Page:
“As the two men were about to leave Jesus, Peter said to him, ‘Master, it’s good that we’re here. We should construct three shrines: one for you, one for Moses, and one for Elijah.” At this point the commentator inserts, “but he didn’t know what he was saying.” So first, the disciples can’t stay awake during the Transfiguration and now Peter wants to build three shrines to the men he sees before him and then the commentator says Peter is blowing smoke.
“At that very moment, while Peter is still speaking, a cloud overshadowed them. As they entered the cloud, they were overcome with awe.” They aren’t sleepy now! Adrenalin is pouring into their bodies and everything in them wants to run. They are encountering the cloud Moses went into. They are on the mountain that shook under Elijah before God told Elijah to listen to the still small voice; the quiet voice of majesty, mercy and love.
“Then a voice from the cloud said, ‘This is my Son, my chosen one. Listen to him!’” The experience has broken through the disciple’s sleepiness defense and they are forced to feel the powerful self-disclosure of God. “This is my Son!” the voice says. Can there be any doubt about whom he is talking? “My chosen One,” the one chosen to reveal the character of God, chosen to go to Jerusalem, chosen to show us a way out of our self-destroying dilemma. “Listen to him!” the voice commands. Can it be any clearer as to whom we are to listen to?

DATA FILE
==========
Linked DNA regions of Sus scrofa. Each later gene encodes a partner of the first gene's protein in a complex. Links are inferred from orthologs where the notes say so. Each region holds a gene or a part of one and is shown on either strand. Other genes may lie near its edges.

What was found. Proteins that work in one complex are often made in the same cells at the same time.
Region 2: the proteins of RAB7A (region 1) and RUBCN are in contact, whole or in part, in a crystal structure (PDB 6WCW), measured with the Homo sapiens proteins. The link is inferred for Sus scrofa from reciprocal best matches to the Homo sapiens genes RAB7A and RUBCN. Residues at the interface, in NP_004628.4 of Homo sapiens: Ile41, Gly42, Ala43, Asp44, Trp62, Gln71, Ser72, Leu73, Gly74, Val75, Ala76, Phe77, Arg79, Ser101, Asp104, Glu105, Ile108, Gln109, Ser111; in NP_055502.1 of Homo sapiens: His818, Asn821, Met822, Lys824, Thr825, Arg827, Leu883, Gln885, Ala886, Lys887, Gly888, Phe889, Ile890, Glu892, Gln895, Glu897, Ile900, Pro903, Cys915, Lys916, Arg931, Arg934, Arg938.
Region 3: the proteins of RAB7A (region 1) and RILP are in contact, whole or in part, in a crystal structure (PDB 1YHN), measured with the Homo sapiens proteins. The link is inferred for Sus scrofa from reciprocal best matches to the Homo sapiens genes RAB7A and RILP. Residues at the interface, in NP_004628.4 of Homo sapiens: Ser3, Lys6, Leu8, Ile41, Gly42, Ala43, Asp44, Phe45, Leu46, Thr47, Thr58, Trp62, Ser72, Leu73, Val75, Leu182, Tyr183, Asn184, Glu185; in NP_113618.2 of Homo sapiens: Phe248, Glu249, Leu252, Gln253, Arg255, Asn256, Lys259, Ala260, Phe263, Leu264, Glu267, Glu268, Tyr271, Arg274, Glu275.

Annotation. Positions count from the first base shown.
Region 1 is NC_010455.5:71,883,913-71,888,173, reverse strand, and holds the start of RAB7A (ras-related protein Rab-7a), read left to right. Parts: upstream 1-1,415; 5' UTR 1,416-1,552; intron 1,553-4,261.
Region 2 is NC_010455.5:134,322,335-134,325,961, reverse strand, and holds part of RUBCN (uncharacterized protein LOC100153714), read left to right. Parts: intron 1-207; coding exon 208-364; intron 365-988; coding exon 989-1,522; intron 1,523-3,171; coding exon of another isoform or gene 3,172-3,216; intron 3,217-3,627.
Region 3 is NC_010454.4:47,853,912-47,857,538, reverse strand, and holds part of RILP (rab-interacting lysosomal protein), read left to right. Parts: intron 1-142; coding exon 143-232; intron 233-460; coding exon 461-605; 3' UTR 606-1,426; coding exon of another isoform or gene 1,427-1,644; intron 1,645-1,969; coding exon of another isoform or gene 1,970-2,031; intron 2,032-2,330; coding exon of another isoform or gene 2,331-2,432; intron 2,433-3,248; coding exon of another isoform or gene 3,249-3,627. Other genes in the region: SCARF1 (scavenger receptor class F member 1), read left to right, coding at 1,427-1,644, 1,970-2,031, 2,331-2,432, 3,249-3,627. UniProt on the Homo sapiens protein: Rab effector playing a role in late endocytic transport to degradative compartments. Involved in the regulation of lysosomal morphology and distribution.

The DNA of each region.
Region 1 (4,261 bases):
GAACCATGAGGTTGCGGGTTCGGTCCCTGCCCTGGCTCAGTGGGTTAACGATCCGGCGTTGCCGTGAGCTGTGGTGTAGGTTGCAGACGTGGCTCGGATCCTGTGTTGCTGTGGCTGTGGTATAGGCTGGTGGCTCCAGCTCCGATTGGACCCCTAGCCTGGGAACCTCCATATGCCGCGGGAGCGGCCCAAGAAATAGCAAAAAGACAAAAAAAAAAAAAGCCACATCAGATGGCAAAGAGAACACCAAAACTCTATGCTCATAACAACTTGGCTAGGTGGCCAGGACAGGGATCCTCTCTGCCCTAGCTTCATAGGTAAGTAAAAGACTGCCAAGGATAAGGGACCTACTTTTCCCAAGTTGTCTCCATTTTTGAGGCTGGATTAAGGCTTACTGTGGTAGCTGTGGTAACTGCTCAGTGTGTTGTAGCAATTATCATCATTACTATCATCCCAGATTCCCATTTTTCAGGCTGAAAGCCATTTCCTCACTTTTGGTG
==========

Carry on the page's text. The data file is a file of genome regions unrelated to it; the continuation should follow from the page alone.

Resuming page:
“Even as the voice spoke, Jesus was found alone.” Moses and Elijah have vanished and the disciples are left with Jesus alone. No tabernacles, no shrines, no distractions that point back to great men and what those men did to achieve greatness, often veiling the truth. Only Jesus who eight days earlier had told his disciples for the first time that he would be going to Jerusalem where he would suffer, be rejected, killed and on the third day raised.
“The disciples were speechless and at the time told no one what they had seen.” They were like me listening to simple, complex and beautiful classical music with no way to process it. They are like Paul encountering Jesus on the road to Damascus and then taking three years to think through what it meant. Back to the text.
“The next day, when Jesus, Peter, John, and James had come down from the mountain, a large crowd met Jesus. A man from the crowd shouted, ‘Teacher, I beg you to take a look at my son, my only child. Look, a spirit seizes him and, without any warning, he screams. It shakes him and causes him to foam at the mouth. It tortures him and rarely leaves him alone. I begged your disciples to throw it out, but they couldn’t.”